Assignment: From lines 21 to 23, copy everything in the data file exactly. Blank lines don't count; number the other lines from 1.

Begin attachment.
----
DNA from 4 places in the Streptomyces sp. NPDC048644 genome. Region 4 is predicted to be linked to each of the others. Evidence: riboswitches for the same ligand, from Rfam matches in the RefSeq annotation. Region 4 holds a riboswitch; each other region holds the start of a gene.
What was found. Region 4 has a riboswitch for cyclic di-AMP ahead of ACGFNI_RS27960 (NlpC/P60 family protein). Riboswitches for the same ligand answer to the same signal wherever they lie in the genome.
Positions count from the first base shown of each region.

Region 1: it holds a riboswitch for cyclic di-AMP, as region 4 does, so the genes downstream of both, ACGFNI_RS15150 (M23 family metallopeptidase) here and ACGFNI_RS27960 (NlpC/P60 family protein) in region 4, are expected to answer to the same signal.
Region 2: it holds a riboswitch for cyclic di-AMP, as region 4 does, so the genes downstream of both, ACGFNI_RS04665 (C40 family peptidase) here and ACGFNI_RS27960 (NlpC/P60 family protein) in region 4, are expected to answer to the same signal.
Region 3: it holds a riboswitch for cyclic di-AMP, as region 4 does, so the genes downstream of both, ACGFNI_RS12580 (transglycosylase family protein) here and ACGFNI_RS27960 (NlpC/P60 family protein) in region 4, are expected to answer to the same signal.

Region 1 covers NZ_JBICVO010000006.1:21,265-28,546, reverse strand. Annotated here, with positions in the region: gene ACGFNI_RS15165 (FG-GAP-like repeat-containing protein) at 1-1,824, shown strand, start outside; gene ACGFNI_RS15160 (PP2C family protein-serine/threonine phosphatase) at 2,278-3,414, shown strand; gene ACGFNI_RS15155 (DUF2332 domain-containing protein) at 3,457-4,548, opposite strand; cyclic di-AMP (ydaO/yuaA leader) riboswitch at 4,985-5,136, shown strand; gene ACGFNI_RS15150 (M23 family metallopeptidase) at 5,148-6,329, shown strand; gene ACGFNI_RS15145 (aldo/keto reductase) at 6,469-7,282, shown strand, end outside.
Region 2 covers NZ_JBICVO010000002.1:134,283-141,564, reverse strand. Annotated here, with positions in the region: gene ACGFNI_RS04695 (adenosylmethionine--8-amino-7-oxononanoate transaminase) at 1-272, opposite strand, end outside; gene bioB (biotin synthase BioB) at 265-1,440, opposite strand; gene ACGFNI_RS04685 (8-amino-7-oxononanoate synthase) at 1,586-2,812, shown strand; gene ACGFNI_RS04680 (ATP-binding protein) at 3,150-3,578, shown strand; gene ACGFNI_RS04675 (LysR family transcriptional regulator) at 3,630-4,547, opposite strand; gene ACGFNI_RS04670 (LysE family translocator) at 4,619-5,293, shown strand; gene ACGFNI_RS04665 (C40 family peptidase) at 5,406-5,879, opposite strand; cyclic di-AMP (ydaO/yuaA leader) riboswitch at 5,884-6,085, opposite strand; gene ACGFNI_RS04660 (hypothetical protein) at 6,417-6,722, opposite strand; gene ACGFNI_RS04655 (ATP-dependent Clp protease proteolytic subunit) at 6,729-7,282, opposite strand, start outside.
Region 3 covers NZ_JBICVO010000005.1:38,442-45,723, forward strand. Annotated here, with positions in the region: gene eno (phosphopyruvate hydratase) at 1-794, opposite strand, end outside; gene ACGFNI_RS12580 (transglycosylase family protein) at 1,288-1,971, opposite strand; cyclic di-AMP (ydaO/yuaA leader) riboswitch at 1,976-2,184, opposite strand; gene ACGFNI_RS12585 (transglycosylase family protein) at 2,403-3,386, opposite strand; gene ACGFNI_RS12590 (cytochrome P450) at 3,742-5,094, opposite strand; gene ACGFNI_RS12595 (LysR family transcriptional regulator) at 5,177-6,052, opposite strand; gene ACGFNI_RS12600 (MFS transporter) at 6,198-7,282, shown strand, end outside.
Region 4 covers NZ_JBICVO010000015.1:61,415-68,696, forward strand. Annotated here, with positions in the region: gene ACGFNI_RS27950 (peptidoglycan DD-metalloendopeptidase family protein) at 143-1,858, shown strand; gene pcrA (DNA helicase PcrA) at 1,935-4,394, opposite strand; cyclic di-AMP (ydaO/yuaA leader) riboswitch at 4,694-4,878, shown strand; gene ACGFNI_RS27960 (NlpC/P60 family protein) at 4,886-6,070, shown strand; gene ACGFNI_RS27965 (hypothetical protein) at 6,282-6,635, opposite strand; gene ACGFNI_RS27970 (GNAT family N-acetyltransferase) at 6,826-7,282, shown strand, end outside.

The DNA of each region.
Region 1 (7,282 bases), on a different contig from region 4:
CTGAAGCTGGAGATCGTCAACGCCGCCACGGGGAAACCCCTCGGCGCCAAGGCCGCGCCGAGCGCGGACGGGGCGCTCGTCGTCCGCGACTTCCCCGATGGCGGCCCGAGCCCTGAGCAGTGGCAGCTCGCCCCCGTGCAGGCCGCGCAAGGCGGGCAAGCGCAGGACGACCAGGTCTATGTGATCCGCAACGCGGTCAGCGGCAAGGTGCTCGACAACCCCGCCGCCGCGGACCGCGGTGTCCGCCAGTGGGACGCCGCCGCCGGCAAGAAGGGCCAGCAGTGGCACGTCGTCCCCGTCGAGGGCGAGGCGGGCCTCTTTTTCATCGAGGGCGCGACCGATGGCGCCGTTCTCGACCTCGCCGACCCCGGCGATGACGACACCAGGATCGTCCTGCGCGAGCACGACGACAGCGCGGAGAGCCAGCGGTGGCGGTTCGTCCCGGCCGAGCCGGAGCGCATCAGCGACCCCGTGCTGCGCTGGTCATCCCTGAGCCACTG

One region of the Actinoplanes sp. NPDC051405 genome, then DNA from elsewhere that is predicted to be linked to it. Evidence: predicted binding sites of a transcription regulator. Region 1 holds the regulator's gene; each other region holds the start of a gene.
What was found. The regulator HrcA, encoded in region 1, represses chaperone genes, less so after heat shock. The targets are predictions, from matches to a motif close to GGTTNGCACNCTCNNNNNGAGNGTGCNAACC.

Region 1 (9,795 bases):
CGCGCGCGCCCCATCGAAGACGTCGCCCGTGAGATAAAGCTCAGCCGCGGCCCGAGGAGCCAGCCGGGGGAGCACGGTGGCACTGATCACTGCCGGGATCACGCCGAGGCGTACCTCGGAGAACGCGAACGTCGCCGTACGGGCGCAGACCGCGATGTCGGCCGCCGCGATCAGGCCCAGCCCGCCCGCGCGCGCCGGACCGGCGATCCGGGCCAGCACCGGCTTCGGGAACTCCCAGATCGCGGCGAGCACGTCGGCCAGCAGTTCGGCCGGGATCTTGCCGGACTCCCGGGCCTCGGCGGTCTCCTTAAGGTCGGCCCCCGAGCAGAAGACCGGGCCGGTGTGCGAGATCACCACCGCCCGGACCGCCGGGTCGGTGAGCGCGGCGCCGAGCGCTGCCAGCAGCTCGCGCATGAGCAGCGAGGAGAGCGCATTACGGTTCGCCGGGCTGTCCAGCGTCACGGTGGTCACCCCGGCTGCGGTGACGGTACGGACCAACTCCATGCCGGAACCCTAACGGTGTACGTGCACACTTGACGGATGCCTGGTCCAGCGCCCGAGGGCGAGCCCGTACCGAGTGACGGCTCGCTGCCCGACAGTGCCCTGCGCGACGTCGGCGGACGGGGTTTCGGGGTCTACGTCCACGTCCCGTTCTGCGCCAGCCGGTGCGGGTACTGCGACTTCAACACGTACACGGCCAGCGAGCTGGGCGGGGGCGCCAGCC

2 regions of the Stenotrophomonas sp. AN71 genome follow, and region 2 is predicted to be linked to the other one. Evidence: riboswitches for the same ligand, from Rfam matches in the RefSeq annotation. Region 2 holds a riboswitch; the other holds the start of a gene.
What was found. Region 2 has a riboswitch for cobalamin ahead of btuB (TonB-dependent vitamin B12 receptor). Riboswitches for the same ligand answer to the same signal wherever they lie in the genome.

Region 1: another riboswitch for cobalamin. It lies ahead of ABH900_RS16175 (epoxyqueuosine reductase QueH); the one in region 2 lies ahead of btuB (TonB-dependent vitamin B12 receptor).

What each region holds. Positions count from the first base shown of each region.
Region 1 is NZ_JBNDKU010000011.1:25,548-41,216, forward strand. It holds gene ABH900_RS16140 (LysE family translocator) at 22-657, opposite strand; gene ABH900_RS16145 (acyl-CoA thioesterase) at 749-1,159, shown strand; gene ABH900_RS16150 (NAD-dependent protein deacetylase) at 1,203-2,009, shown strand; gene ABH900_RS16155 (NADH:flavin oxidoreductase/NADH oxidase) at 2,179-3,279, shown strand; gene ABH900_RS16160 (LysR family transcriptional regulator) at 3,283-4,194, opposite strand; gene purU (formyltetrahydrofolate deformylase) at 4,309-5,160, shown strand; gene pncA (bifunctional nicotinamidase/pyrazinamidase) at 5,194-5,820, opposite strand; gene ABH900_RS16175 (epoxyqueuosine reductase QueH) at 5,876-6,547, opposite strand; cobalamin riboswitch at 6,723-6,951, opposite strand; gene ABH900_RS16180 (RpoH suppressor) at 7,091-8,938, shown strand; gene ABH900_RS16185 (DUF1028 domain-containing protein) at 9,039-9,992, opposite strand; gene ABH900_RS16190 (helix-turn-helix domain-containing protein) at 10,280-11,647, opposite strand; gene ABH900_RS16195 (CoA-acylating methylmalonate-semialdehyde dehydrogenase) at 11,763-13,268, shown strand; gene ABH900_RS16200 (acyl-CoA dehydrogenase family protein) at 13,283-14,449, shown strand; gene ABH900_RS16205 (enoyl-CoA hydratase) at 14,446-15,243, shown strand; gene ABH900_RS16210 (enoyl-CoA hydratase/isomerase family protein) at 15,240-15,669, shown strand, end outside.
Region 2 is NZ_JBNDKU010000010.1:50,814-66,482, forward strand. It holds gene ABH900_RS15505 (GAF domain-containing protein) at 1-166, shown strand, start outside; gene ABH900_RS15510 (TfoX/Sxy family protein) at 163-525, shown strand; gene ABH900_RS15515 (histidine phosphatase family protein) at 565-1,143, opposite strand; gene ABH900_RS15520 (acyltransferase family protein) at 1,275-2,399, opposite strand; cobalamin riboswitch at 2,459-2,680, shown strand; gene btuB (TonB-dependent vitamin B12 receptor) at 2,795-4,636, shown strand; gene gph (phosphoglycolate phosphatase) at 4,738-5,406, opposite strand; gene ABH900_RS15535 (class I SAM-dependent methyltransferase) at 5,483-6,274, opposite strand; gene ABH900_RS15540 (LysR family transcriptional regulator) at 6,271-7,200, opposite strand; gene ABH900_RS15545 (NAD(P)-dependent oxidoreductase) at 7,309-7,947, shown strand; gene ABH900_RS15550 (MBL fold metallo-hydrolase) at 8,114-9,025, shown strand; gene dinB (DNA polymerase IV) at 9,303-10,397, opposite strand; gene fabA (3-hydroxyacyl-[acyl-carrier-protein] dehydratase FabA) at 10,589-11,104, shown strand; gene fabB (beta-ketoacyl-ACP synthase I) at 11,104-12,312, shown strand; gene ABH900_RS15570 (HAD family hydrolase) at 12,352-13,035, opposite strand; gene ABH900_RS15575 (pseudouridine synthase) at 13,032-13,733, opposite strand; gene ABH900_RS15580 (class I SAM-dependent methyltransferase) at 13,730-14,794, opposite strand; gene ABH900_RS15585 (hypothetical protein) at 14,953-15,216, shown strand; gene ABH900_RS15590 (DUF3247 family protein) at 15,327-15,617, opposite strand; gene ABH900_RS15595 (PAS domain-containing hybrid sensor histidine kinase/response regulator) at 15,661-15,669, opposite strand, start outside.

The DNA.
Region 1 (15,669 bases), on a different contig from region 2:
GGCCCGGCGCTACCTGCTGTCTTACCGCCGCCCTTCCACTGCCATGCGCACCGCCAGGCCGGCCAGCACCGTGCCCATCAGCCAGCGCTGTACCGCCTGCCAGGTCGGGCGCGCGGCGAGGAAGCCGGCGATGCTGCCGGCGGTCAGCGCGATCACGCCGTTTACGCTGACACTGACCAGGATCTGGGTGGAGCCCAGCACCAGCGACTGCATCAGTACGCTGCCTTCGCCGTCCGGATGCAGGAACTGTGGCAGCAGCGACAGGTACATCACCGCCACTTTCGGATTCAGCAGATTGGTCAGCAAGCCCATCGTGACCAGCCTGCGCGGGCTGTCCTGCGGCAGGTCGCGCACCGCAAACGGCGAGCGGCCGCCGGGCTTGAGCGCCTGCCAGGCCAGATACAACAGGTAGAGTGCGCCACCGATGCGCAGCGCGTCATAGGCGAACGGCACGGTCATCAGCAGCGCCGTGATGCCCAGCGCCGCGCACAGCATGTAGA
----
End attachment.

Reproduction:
What each region holds. Positions count from the first base shown of each region.
Region 1 is NZ_JBNDKU010000011.1:25,548-41,216, forward strand. It holds gene ABH900_RS16140 (LysE family translocator) at 22-657, opposite strand; gene ABH900_RS16145 (acyl-CoA thioesterase) at 749-1,159, shown strand; gene ABH900_RS16150 (NAD-dependent protein deacetylase) at 1,203-2,009, shown strand; gene ABH900_RS16155 (NADH:flavin oxidoreductase/NADH oxidase) at 2,179-3,279, shown strand; gene ABH900_RS16160 (LysR family transcriptional regulator) at 3,283-4,194, opposite strand; gene purU (formyltetrahydrofolate deformylase) at 4,309-5,160, shown strand; gene pncA (bifunctional nicotinamidase/pyrazinamidase) at 5,194-5,820, opposite strand; gene ABH900_RS16175 (epoxyqueuosine reductase QueH) at 5,876-6,547, opposite strand; cobalamin riboswitch at 6,723-6,951, opposite strand; gene ABH900_RS16180 (RpoH suppressor) at 7,091-8,938, shown strand; gene ABH900_RS16185 (DUF1028 domain-containing protein) at 9,039-9,992, opposite strand; gene ABH900_RS16190 (helix-turn-helix domain-containing protein) at 10,280-11,647, opposite strand; gene ABH900_RS16195 (CoA-acylating methylmalonate-semialdehyde dehydrogenase) at 11,763-13,268, shown strand; gene ABH900_RS16200 (acyl-CoA dehydrogenase family protein) at 13,283-14,449, shown strand; gene ABH900_RS16205 (enoyl-CoA hydratase) at 14,446-15,243, shown strand; gene ABH900_RS16210 (enoyl-CoA hydratase/isomerase family protein) at 15,240-15,669, shown strand, end outside.
Region 2 is NZ_JBNDKU010000010.1:50,814-66,482, forward strand. It holds gene ABH900_RS15505 (GAF domain-containing protein) at 1-166, shown strand, start outside; gene ABH900_RS15510 (TfoX/Sxy family protein) at 163-525, shown strand; gene ABH900_RS15515 (histidine phosphatase family protein) at 565-1,143, opposite strand; gene ABH900_RS15520 (acyltransferase family protein) at 1,275-2,399, opposite strand; cobalamin riboswitch at 2,459-2,680, shown strand; gene btuB (TonB-dependent vitamin B12 receptor) at 2,795-4,636, shown strand; gene gph (phosphoglycolate phosphatase) at 4,738-5,406, opposite strand; gene ABH900_RS15535 (class I SAM-dependent methyltransferase) at 5,483-6,274, opposite strand; gene ABH900_RS15540 (LysR family transcriptional regulator) at 6,271-7,200, opposite strand; gene ABH900_RS15545 (NAD(P)-dependent oxidoreductase) at 7,309-7,947, shown strand; gene ABH900_RS15550 (MBL fold metallo-hydrolase) at 8,114-9,025, shown strand; gene dinB (DNA polymerase IV) at 9,303-10,397, opposite strand; gene fabA (3-hydroxyacyl-[acyl-carrier-protein] dehydratase FabA) at 10,589-11,104, shown strand; gene fabB (beta-ketoacyl-ACP synthase I) at 11,104-12,312, shown strand; gene ABH900_RS15570 (HAD family hydrolase) at 12,352-13,035, opposite strand; gene ABH900_RS15575 (pseudouridine synthase) at 13,032-13,733, opposite strand; gene ABH900_RS15580 (class I SAM-dependent methyltransferase) at 13,730-14,794, opposite strand; gene ABH900_RS15585 (hypothetical protein) at 14,953-15,216, shown strand; gene ABH900_RS15590 (DUF3247 family protein) at 15,327-15,617, opposite strand; gene ABH900_RS15595 (PAS domain-containing hybrid sensor histidine kinase/response regulator) at 15,661-15,669, opposite strand, start outside.